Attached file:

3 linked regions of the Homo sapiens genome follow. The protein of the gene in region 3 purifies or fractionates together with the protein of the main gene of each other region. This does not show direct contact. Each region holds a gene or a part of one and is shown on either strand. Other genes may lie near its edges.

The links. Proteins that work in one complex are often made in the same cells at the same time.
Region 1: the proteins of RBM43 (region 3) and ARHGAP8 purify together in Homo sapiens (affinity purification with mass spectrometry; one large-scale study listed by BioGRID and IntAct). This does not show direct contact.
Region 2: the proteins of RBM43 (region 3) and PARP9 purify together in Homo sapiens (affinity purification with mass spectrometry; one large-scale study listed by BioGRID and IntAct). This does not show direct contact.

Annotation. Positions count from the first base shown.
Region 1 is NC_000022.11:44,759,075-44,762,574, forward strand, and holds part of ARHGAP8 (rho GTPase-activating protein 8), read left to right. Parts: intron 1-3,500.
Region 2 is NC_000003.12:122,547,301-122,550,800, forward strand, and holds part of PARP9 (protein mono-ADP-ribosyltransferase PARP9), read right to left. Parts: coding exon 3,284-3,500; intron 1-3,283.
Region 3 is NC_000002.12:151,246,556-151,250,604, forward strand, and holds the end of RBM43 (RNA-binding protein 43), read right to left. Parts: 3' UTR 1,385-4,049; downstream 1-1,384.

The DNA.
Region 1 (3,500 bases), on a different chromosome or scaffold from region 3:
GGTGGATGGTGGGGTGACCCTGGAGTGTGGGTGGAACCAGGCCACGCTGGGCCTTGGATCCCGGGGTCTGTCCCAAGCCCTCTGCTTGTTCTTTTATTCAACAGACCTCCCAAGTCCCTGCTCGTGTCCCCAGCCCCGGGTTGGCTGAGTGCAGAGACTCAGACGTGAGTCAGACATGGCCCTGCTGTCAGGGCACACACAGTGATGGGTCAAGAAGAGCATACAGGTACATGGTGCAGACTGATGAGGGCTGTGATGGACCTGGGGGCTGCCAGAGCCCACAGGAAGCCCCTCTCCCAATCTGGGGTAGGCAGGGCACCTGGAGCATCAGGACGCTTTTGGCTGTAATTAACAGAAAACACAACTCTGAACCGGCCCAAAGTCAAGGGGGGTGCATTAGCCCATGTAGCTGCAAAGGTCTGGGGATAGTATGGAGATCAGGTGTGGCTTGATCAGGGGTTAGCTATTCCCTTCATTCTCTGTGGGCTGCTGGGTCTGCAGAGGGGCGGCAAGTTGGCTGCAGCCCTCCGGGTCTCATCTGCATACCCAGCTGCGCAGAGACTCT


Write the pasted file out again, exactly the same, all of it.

3 linked regions of the Homo sapiens genome follow. The protein of the gene in region 3 purifies or fractionates together with the protein of the main gene of each other region. This does not show direct contact. Each region holds a gene or a part of one and is shown on either strand. Other genes may lie near its edges.

The links. Proteins that work in one complex are often made in the same cells at the same time.
Region 1: the proteins of RBM43 (region 3) and ARHGAP8 purify together in Homo sapiens (affinity purification with mass spectrometry; one large-scale study listed by BioGRID and IntAct). This does not show direct contact.
Region 2: the proteins of RBM43 (region 3) and PARP9 purify together in Homo sapiens (affinity purification with mass spectrometry; one large-scale study listed by BioGRID and IntAct). This does not show direct contact.

Annotation. Positions count from the first base shown.
Region 1 is NC_000022.11:44,759,075-44,762,574, forward strand, and holds part of ARHGAP8 (rho GTPase-activating protein 8), read left to right. Parts: intron 1-3,500.
Region 2 is NC_000003.12:122,547,301-122,550,800, forward strand, and holds part of PARP9 (protein mono-ADP-ribosyltransferase PARP9), read right to left. Parts: coding exon 3,284-3,500; intron 1-3,283.
Region 3 is NC_000002.12:151,246,556-151,250,604, forward strand, and holds the end of RBM43 (RNA-binding protein 43), read right to left. Parts: 3' UTR 1,385-4,049; downstream 1-1,384.

The DNA.
Region 1 (3,500 bases), on a different chromosome or scaffold from region 3:
GGTGGATGGTGGGGTGACCCTGGAGTGTGGGTGGAACCAGGCCACGCTGGGCCTTGGATCCCGGGGTCTGTCCCAAGCCCTCTGCTTGTTCTTTTATTCAACAGACCTCCCAAGTCCCTGCTCGTGTCCCCAGCCCCGGGTTGGCTGAGTGCAGAGACTCAGACGTGAGTCAGACATGGCCCTGCTGTCAGGGCACACACAGTGATGGGTCAAGAAGAGCATACAGGTACATGGTGCAGACTGATGAGGGCTGTGATGGACCTGGGGGCTGCCAGAGCCCACAGGAAGCCCCTCTCCCAATCTGGGGTAGGCAGGGCACCTGGAGCATCAGGACGCTTTTGGCTGTAATTAACAGAAAACACAACTCTGAACCGGCCCAAAGTCAAGGGGGGTGCATTAGCCCATGTAGCTGCAAAGGTCTGGGGATAGTATGGAGATCAGGTGTGGCTTGATCAGGGGTTAGCTATTCCCTTCATTCTCTGTGGGCTGCTGGGTCTGCAGAGGGGCGGCAAGTTGGCTGCAGCCCTCCGGGTCTCATCTGCATACCCAGCTGCGCAGAGACTCT